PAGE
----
Miscellaneous

What's the filibuster rule?


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The filibuster is a powerful legislative device in the U. S. Senate. Senate rules permit a senator(s) to speak for as long as they wish on any topic they choose, unless "three-fifths of the Senators duly chosen and sworn" vote to bring debate to a close by invoking cloture under Senate Rule XXII.

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A filibuster is used to delay or entirely prevent a decision being made on the proposal. U.S. Senate rules permit a senator or senators to speak for as long as they wish and on any topic they choose, unless "three-fifths of the Senators duly chosen and sworn" vote to bring debate to a close.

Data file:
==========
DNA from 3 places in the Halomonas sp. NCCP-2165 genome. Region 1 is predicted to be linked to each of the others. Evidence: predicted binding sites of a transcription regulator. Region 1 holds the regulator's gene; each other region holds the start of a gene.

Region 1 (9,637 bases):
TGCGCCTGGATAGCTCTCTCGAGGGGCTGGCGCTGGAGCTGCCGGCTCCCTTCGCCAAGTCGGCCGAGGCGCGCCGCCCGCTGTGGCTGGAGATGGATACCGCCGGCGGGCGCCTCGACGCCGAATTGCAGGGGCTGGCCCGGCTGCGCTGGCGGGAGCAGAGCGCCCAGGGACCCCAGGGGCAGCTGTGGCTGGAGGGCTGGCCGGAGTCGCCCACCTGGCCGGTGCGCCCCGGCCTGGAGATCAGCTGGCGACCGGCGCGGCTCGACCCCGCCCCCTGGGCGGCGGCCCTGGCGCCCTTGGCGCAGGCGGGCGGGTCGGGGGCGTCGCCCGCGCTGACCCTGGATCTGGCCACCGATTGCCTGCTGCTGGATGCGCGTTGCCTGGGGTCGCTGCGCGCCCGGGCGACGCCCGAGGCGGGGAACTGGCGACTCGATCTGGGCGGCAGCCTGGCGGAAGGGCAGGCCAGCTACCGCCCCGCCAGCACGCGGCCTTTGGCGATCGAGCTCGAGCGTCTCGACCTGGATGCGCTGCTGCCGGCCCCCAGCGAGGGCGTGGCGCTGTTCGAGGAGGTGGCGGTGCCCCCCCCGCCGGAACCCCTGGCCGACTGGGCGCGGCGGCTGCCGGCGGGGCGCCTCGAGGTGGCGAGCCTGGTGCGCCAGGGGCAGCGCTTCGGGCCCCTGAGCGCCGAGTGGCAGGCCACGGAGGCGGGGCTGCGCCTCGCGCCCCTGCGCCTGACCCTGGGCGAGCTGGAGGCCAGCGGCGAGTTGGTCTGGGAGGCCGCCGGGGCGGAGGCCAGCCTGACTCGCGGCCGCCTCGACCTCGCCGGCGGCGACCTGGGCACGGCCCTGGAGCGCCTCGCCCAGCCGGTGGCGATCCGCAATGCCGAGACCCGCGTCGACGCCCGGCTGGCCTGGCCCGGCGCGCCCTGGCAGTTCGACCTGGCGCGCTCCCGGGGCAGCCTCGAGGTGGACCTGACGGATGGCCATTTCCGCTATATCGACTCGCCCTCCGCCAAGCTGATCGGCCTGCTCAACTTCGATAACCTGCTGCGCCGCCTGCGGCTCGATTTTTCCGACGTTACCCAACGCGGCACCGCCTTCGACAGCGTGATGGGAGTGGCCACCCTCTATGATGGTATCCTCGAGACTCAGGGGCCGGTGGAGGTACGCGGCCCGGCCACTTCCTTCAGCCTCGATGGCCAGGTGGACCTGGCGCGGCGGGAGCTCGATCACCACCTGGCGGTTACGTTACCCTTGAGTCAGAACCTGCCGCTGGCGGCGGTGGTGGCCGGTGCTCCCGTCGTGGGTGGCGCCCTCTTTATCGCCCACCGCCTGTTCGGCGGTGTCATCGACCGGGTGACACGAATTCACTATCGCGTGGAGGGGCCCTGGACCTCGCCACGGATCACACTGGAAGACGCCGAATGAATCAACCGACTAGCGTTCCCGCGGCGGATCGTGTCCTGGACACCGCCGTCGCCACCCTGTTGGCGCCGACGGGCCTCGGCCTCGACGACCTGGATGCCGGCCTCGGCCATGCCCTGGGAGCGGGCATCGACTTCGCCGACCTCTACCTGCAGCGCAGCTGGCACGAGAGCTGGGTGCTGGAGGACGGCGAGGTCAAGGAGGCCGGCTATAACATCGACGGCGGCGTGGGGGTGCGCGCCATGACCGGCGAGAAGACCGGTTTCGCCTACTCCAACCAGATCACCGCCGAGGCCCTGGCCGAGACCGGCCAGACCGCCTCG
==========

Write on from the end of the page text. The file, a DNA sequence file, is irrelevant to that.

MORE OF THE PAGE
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The filibuster is a tool used by the Senate, and originally required someone to be recognized by the chairperson to speak. Once they started, they would not stop. It delays having a vote taken on an issue by dragging out discussion until everyone gave up on the bill.

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